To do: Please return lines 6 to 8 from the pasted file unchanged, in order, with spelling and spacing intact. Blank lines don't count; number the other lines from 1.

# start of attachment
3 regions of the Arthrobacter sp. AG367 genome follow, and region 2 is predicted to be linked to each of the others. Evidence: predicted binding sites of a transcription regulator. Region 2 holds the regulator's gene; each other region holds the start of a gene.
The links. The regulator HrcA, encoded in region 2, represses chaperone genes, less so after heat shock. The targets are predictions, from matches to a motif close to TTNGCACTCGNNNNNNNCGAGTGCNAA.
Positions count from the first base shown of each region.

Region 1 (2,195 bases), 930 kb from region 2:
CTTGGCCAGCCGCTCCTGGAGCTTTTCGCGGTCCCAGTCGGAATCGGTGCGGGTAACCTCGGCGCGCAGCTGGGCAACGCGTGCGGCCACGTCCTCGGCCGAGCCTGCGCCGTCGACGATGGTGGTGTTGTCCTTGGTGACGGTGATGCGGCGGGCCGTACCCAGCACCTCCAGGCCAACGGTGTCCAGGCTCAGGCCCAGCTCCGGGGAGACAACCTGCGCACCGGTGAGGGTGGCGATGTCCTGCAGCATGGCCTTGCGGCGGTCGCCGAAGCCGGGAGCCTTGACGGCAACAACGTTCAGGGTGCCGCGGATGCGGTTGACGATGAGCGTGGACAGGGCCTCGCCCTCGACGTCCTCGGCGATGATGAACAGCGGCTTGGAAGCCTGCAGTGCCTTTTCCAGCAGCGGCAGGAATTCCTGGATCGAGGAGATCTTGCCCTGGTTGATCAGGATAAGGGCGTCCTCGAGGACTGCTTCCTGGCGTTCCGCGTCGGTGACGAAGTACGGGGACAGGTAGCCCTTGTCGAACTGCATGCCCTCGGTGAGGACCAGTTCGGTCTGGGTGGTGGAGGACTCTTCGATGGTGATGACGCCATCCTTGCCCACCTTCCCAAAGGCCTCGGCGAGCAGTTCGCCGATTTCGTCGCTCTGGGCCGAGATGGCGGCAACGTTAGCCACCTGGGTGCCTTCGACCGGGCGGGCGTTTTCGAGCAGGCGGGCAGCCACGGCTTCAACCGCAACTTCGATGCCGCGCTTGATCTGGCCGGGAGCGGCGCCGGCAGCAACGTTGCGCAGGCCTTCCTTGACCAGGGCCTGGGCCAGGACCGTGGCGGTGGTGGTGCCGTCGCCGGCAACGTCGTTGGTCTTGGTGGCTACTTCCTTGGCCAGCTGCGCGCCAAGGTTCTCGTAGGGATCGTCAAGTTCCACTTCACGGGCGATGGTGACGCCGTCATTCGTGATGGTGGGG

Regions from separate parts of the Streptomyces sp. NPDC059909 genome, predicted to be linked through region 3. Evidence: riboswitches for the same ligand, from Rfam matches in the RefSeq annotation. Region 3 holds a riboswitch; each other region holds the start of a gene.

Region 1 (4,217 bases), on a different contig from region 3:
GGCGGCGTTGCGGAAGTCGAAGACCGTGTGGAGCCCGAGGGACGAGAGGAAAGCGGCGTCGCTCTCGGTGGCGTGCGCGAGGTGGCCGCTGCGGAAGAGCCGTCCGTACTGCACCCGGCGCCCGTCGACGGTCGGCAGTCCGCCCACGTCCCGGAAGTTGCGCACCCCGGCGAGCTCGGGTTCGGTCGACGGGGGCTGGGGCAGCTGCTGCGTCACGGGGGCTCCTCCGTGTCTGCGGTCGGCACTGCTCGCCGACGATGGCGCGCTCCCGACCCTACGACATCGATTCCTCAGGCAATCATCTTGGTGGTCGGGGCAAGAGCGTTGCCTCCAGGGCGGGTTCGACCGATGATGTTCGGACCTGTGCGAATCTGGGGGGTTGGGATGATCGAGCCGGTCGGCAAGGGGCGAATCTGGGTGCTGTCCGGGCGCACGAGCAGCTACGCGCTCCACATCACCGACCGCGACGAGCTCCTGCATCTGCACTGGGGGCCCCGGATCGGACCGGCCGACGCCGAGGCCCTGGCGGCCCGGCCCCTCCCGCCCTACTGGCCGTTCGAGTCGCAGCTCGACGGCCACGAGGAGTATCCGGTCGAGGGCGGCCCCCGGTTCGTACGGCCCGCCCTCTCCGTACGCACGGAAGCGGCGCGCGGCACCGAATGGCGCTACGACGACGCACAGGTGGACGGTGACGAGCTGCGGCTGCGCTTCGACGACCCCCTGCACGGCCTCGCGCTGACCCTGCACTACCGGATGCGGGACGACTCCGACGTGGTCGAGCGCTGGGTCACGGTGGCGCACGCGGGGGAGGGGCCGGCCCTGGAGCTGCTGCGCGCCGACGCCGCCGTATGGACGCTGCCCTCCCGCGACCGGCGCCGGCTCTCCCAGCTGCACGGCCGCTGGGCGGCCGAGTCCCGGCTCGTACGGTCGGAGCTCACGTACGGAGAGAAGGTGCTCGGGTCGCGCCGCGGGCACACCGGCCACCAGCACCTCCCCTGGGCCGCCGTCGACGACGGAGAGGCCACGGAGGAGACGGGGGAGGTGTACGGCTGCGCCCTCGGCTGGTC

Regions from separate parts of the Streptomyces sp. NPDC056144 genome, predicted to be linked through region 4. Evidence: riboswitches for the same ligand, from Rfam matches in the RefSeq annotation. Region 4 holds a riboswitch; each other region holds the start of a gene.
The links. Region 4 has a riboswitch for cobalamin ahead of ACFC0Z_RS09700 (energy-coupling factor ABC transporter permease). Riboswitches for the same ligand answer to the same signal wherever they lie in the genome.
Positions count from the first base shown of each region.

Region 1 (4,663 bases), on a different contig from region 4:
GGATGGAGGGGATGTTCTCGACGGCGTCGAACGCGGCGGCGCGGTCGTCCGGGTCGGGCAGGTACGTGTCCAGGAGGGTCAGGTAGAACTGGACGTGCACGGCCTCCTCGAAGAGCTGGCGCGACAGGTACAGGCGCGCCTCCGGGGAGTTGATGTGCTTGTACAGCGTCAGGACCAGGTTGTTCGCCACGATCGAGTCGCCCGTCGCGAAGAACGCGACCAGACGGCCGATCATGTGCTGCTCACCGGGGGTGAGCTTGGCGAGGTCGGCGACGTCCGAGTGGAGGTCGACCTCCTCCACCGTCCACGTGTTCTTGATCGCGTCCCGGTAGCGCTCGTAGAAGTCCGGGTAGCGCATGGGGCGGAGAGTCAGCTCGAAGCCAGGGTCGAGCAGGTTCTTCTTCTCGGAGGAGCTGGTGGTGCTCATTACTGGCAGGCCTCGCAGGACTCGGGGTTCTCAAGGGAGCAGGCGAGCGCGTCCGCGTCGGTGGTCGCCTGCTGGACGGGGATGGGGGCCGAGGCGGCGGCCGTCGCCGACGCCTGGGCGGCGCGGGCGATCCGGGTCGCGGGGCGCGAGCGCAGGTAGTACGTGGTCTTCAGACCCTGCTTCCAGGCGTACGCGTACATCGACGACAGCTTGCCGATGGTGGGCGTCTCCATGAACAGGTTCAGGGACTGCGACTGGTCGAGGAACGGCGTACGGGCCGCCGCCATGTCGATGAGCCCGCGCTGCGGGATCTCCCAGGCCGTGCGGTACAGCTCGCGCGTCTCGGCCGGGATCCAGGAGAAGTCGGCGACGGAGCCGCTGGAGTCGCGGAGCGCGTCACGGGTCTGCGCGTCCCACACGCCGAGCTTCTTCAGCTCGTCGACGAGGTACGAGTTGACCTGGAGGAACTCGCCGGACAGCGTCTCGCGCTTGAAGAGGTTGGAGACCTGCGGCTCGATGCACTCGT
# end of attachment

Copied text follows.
Regions from separate parts of the Streptomyces sp. NPDC059909 genome, predicted to be linked through region 3. Evidence: riboswitches for the same ligand, from Rfam matches in the RefSeq annotation. Region 3 holds a riboswitch; each other region holds the start of a gene.

Region 1 (4,217 bases), on a different contig from region 3:
GGCGGCGTTGCGGAAGTCGAAGACCGTGTGGAGCCCGAGGGACGAGAGGAAAGCGGCGTCGCTCTCGGTGGCGTGCGCGAGGTGGCCGCTGCGGAAGAGCCGTCCGTACTGCACCCGGCGCCCGTCGACGGTCGGCAGTCCGCCCACGTCCCGGAAGTTGCGCACCCCGGCGAGCTCGGGTTCGGTCGACGGGGGCTGGGGCAGCTGCTGCGTCACGGGGGCTCCTCCGTGTCTGCGGTCGGCACTGCTCGCCGACGATGGCGCGCTCCCGACCCTACGACATCGATTCCTCAGGCAATCATCTTGGTGGTCGGGGCAAGAGCGTTGCCTCCAGGGCGGGTTCGACCGATGATGTTCGGACCTGTGCGAATCTGGGGGGTTGGGATGATCGAGCCGGTCGGCAAGGGGCGAATCTGGGTGCTGTCCGGGCGCACGAGCAGCTACGCGCTCCACATCACCGACCGCGACGAGCTCCTGCATCTGCACTGGGGGCCCCGGATCGGACCGGCCGACGCCGAGGCCCTGGCGGCCCGGCCCCTCCCGCCCTACTGGCCGTTCGAGTCGCAGCTCGACGGCCACGAGGAGTATCCGGTCGAGGGCGGCCCCCGGTTCGTACGGCCCGCCCTCTCCGTACGCACGGAAGCGGCGCGCGGCACCGAATGGCGCTACGACGACGCACAGGTGGACGGTGACGAGCTGCGGCTGCGCTTCGACGACCCCCTGCACGGCCTCGCGCTGACCCTGCACTACCGGATGCGGGACGACTCCGACGTGGTCGAGCGCTGGGTCACGGTGGCGCACGCGGGGGAGGGGCCGGCCCTGGAGCTGCTGCGCGCCGACGCCGCCGTATGGACGCTGCCCTCCCGCGACCGGCGCCGGCTCTCCCAGCTGCACGGCCGCTGGGCGGCCGAGTCCCGGCTCGTACGGTCGGAGCTCACGTACGGAGAGAAGGTGCTCGGGTCGCGCCGCGGGCACACCGGCCACCAGCACCTCCCCTGGGCCGCCGTCGACGACGGAGAGGCCACGGAGGAGACGGGGGAGGTGTACGGCTGCGCCCTCGGCTGGTC